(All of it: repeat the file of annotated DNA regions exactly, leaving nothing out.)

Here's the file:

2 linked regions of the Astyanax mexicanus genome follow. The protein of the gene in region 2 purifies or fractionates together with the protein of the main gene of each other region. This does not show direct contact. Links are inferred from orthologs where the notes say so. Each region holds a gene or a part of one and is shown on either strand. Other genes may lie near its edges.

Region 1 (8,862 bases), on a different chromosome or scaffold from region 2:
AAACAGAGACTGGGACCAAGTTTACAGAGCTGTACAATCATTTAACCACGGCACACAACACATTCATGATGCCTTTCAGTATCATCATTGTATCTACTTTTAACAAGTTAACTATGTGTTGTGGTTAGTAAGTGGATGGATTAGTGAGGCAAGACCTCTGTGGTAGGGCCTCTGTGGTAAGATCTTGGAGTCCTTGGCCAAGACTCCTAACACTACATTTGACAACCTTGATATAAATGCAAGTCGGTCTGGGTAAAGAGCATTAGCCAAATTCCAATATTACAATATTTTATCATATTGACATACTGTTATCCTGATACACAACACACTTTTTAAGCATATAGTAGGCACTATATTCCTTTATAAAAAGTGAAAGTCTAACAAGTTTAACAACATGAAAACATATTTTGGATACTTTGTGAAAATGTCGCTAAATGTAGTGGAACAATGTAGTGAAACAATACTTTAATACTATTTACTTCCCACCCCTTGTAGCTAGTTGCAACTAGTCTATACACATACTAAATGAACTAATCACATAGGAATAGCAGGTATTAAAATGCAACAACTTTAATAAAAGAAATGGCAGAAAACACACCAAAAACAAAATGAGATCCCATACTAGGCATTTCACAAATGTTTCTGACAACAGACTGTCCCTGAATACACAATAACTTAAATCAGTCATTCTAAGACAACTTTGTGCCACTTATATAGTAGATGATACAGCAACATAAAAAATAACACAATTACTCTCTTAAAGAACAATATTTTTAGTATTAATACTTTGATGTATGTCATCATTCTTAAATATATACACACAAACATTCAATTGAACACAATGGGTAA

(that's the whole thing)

2 linked regions of the Astyanax mexicanus genome follow. The protein of the gene in region 2 purifies or fractionates together with the protein of the main gene of each other region. This does not show direct contact. Links are inferred from orthologs where the notes say so. Each region holds a gene or a part of one and is shown on either strand. Other genes may lie near its edges.

Region 1 (8,862 bases), on a different chromosome or scaffold from region 2:
AAACAGAGACTGGGACCAAGTTTACAGAGCTGTACAATCATTTAACCACGGCACACAACACATTCATGATGCCTTTCAGTATCATCATTGTATCTACTTTTAACAAGTTAACTATGTGTTGTGGTTAGTAAGTGGATGGATTAGTGAGGCAAGACCTCTGTGGTAGGGCCTCTGTGGTAAGATCTTGGAGTCCTTGGCCAAGACTCCTAACACTACATTTGACAACCTTGATATAAATGCAAGTCGGTCTGGGTAAAGAGCATTAGCCAAATTCCAATATTACAATATTTTATCATATTGACATACTGTTATCCTGATACACAACACACTTTTTAAGCATATAGTAGGCACTATATTCCTTTATAAAAAGTGAAAGTCTAACAAGTTTAACAACATGAAAACATATTTTGGATACTTTGTGAAAATGTCGCTAAATGTAGTGGAACAATGTAGTGAAACAATACTTTAATACTATTTACTTCCCACCCCTTGTAGCTAGTTGCAACTAGTCTATACACATACTAAATGAACTAATCACATAGGAATAGCAGGTATTAAAATGCAACAACTTTAATAAAAGAAATGGCAGAAAACACACCAAAAACAAAATGAGATCCCATACTAGGCATTTCACAAATGTTTCTGACAACAGACTGTCCCTGAATACACAATAACTTAAATCAGTCATTCTAAGACAACTTTGTGCCACTTATATAGTAGATGATACAGCAACATAAAAAATAACACAATTACTCTCTTAAAGAACAATATTTTTAGTATTAATACTTTGATGTATGTCATCATTCTTAAATATATACACACAAACATTCAATTGAACACAATGGGTAA